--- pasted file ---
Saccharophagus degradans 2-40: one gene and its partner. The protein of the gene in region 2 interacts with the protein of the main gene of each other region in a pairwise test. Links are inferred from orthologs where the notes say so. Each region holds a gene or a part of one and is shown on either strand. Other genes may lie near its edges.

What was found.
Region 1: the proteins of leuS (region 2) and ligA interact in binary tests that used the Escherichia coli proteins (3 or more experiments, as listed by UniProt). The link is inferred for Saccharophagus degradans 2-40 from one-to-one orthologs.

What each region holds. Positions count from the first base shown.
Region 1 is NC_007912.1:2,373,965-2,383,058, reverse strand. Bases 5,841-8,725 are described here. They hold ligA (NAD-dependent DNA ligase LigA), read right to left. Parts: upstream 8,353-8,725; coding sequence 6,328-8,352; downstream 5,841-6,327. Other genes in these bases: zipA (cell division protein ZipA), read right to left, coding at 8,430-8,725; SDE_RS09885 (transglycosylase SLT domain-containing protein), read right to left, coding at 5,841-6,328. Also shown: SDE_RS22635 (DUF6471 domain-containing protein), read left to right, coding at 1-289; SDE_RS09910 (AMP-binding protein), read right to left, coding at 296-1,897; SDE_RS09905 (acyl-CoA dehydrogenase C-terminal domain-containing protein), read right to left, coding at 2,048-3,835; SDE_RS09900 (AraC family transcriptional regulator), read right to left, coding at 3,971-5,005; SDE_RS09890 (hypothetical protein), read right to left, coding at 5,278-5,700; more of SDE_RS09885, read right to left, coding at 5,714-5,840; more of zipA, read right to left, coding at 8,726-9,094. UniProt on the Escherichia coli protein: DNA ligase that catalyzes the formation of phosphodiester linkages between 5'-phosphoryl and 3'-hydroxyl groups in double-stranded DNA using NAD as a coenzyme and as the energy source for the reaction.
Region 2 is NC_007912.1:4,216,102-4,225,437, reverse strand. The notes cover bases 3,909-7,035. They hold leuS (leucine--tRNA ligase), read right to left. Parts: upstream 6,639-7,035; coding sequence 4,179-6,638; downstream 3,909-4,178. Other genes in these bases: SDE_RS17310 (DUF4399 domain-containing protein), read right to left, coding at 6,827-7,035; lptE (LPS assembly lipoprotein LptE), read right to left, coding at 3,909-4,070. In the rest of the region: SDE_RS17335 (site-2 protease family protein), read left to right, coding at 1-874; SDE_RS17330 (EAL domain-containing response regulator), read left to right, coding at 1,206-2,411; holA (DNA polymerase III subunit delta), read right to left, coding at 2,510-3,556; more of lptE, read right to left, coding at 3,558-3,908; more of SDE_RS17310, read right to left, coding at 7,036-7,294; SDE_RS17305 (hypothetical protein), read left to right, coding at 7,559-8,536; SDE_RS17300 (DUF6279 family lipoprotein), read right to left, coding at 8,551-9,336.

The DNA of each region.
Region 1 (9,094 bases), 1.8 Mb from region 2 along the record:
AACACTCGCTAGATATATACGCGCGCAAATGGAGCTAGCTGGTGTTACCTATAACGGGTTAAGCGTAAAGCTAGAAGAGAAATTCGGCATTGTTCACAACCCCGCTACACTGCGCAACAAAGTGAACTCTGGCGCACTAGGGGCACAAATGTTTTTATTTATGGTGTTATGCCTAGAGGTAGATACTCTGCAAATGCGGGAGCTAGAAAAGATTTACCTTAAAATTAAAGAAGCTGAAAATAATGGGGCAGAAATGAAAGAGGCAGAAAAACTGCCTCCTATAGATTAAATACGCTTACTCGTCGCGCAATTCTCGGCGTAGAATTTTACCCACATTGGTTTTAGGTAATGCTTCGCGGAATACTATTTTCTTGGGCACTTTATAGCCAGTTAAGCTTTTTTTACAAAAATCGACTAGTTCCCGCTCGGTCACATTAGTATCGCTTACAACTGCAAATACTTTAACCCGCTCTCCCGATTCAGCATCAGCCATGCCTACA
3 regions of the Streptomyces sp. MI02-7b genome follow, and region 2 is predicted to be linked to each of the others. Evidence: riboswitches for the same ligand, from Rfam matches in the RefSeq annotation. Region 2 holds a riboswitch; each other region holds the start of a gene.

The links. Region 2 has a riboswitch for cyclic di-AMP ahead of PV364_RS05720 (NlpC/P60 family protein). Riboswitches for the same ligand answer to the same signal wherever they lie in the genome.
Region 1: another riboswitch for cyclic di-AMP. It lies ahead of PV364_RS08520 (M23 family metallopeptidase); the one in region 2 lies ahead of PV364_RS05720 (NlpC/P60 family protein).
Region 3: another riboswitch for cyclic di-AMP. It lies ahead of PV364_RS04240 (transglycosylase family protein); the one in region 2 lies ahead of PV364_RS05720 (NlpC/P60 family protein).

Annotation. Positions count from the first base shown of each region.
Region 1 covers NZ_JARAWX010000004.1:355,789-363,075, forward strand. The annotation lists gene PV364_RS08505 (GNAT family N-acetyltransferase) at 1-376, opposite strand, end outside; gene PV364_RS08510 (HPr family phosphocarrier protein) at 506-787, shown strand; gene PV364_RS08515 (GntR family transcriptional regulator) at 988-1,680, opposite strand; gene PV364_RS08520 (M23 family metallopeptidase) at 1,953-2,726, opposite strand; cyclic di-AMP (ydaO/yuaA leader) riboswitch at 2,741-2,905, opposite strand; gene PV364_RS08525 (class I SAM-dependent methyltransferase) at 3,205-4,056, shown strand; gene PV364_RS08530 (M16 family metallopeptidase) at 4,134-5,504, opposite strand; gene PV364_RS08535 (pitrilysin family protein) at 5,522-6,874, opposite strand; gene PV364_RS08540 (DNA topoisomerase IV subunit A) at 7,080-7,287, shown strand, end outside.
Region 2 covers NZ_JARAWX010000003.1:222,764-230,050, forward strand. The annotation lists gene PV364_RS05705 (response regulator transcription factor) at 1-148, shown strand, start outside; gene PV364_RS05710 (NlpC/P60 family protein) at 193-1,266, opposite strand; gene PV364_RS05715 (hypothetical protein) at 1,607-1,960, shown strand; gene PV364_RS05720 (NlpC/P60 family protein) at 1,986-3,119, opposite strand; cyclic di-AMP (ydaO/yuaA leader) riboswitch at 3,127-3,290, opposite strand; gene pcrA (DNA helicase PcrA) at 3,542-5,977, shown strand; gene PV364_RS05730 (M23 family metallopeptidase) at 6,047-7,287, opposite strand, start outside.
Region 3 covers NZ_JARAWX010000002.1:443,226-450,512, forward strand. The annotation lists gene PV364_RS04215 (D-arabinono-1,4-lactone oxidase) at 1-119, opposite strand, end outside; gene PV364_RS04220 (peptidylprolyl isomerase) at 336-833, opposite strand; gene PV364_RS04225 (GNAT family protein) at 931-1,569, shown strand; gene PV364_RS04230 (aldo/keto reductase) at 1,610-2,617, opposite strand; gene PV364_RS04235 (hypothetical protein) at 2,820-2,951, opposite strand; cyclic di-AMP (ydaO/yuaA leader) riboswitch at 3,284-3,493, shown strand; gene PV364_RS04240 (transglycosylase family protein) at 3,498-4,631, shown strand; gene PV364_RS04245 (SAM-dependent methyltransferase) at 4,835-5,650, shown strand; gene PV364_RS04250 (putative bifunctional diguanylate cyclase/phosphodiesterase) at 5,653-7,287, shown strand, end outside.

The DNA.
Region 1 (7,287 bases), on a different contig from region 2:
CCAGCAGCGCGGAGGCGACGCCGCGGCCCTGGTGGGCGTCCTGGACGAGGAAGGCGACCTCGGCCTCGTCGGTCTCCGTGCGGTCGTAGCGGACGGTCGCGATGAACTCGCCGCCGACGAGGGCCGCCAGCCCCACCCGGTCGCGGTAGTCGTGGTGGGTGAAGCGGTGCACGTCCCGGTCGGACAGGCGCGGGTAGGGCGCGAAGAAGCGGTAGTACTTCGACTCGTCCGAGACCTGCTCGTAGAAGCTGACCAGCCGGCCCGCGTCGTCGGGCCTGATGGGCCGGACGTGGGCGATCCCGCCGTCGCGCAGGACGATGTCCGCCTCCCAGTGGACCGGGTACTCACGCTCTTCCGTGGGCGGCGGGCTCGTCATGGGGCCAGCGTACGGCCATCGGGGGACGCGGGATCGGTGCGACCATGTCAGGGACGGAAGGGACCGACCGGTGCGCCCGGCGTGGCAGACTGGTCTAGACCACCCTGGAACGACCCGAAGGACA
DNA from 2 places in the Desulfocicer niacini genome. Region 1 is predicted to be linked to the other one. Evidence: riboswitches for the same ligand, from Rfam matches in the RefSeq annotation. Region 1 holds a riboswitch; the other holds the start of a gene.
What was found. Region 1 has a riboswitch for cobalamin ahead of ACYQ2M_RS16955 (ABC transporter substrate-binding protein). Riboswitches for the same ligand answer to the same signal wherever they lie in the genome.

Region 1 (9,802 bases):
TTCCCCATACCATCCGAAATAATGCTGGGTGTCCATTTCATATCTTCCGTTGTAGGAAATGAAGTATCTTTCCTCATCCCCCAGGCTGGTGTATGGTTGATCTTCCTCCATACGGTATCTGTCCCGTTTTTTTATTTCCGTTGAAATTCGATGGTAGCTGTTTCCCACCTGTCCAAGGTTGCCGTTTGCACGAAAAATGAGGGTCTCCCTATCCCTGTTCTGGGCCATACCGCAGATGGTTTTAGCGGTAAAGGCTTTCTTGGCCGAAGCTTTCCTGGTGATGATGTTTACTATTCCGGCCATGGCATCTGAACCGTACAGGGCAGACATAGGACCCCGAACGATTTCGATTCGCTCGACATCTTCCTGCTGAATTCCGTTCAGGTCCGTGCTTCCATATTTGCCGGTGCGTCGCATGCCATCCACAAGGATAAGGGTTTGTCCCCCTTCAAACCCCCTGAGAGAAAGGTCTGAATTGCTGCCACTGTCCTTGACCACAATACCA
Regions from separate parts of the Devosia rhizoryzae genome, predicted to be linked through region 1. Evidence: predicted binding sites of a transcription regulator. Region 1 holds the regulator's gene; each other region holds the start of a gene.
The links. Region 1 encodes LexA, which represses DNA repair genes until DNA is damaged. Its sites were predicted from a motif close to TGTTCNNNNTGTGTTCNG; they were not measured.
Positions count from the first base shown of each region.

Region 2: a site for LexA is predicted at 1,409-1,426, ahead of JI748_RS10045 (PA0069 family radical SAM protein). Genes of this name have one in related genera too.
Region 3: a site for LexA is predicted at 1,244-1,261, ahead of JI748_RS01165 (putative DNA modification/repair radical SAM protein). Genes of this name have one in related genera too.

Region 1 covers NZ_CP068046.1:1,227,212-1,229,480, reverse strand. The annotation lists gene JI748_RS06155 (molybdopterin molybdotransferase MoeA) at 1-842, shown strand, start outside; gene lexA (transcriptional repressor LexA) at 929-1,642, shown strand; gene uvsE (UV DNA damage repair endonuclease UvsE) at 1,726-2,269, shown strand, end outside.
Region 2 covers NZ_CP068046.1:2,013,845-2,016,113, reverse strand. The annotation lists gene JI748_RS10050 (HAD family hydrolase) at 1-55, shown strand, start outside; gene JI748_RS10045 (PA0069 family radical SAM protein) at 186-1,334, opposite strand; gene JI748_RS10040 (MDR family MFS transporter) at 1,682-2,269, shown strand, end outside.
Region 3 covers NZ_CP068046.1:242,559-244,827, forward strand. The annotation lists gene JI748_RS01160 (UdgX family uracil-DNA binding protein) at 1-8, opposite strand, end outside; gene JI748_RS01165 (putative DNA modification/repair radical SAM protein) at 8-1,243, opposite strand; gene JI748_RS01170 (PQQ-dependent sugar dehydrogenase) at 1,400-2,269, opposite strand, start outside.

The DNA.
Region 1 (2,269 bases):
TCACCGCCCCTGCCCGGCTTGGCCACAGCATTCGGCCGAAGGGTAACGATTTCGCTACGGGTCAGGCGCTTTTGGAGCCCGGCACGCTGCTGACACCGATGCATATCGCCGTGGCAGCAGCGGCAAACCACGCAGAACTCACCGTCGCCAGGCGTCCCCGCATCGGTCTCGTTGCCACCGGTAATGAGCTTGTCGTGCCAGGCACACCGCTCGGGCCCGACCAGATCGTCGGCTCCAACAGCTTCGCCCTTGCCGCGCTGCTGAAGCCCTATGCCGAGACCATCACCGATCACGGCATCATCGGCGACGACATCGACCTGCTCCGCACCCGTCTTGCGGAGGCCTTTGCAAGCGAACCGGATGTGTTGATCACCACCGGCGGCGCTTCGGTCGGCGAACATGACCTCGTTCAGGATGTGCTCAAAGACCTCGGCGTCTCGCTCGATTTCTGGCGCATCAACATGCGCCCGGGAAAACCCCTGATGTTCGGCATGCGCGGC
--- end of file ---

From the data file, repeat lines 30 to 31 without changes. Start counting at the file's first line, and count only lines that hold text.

Region 1 covers NZ_CP068046.1:1,227,212-1,229,480, reverse strand. The annotation lists gene JI748_RS06155 (molybdopterin molybdotransferase MoeA) at 1-842, shown strand, start outside; gene lexA (transcriptional repressor LexA) at 929-1,642, shown strand; gene uvsE (UV DNA damage repair endonuclease UvsE) at 1,726-2,269, shown strand, end outside.
Region 2 covers NZ_CP068046.1:2,013,845-2,016,113, reverse strand. The annotation lists gene JI748_RS10050 (HAD family hydrolase) at 1-55, shown strand, start outside; gene JI748_RS10045 (PA0069 family radical SAM protein) at 186-1,334, opposite strand; gene JI748_RS10040 (MDR family MFS transporter) at 1,682-2,269, shown strand, end outside.